Social Sciences Division
The new information challenges the belief held by some that grade inflation is less prevalent in courses in the sciences than in the humanities.
According to a newly published study by economics professor Gary Chamberlain, having higher quality teachers in elementary and middle school predicts an increase in students’ college attendance and income.
As the unprecedented academic dishonesty case that rocked Harvard last year remains on the minds of students and faculty, a recently published article argues that cheating boosts self-satisfaction.
In a talk Tuesday afternoon, Vogel discussed the complexities of selling his 2011 book “Deng Xiaoping and the Transformation of China” in the Japanese and Chinese markets.
Six months after Congress approved cuts to the funding of the National Science Foundation Political Science Program, political scientists at Harvard said that their field has already begun to suffer from the loss of funding.
So the course of your dreams—convenient time slot, knocks out a Gen Ed, cross-counts for concentration credit—has been lotteried, and the professor writes to you: "Looking forward to a great semester of this class—except without you in it." No need to panic just yet, though. On this Study Card Day Eve, Flyby's got you covered.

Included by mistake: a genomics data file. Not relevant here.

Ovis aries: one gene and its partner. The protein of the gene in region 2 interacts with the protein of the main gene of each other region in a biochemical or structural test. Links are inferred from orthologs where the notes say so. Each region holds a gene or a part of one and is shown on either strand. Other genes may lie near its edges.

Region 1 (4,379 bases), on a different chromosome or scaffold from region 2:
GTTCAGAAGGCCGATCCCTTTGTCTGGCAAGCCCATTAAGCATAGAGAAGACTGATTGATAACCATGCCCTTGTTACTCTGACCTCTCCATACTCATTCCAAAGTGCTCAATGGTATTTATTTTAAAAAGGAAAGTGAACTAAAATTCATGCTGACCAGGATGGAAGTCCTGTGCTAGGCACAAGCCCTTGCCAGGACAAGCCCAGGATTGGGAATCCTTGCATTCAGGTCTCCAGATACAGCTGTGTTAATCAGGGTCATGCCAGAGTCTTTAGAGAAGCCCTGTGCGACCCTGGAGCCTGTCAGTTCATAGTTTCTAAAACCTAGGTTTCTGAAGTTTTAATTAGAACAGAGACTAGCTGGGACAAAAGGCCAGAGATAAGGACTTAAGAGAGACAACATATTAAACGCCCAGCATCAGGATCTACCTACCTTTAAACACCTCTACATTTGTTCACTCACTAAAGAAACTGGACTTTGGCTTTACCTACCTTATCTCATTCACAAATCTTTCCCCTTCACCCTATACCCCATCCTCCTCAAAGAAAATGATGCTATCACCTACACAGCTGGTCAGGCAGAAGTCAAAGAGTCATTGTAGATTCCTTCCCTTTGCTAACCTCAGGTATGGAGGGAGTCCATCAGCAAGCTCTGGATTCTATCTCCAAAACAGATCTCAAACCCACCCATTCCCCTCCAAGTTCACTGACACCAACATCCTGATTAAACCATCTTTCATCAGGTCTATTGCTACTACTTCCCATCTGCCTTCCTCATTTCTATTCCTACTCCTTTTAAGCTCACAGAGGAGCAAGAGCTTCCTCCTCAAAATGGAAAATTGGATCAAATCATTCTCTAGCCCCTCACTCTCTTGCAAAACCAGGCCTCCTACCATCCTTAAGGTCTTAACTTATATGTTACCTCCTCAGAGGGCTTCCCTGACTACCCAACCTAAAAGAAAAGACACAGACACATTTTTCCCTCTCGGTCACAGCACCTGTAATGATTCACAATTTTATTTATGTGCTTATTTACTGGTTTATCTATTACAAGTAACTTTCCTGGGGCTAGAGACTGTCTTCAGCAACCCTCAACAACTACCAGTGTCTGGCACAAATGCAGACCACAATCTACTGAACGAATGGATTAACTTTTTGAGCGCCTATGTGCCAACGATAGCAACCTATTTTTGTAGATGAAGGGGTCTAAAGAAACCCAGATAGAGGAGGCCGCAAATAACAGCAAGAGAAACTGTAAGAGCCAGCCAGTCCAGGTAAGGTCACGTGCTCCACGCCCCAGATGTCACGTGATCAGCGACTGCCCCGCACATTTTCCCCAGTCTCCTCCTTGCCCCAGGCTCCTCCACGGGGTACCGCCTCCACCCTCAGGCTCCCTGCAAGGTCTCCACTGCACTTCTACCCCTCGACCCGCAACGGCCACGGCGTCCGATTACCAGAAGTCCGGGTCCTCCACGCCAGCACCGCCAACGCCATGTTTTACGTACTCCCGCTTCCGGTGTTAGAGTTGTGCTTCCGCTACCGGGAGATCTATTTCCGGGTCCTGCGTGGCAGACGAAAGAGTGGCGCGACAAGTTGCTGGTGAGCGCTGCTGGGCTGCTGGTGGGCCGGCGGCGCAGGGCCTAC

As Congress prepares to vote on whether or not to take action against Syria, Harvard affiliates warn that given how strongly the Obama administration has endorsed a military strike, the United States risks losing credibility on the international stage if it does not act.
In the face of international criticism, Harvard History professor Niall Ferguson apologized for his comments about John Maynard Keynes’ sexual orientation and its relation to his economic theories, prompting mixed reactions from the Harvard community.
Brian Scholl, professor of psychology, speaks about the role of fMRI in cognitive science research in the Science Center D on Thursday.
As freshmen enter the second week of Advising Fortnight, Flyby presents a complete set of data from the Class of 2012's concentration satisfaction ratings. For all freshmen looking to narrow down the list of potential concentrations, sophomores or juniors curious about their chosen concentrations, and seniors reflecting on their undergraduate careers, here are the stats from last year's graduating seniors on how satisfied they were with their respective concentrations. Check out our four interactive graphs showing overall satisfaction rates among Humanities, Natural Sciences, SEAS, and Social Sciences concentrators in the Class of 2012.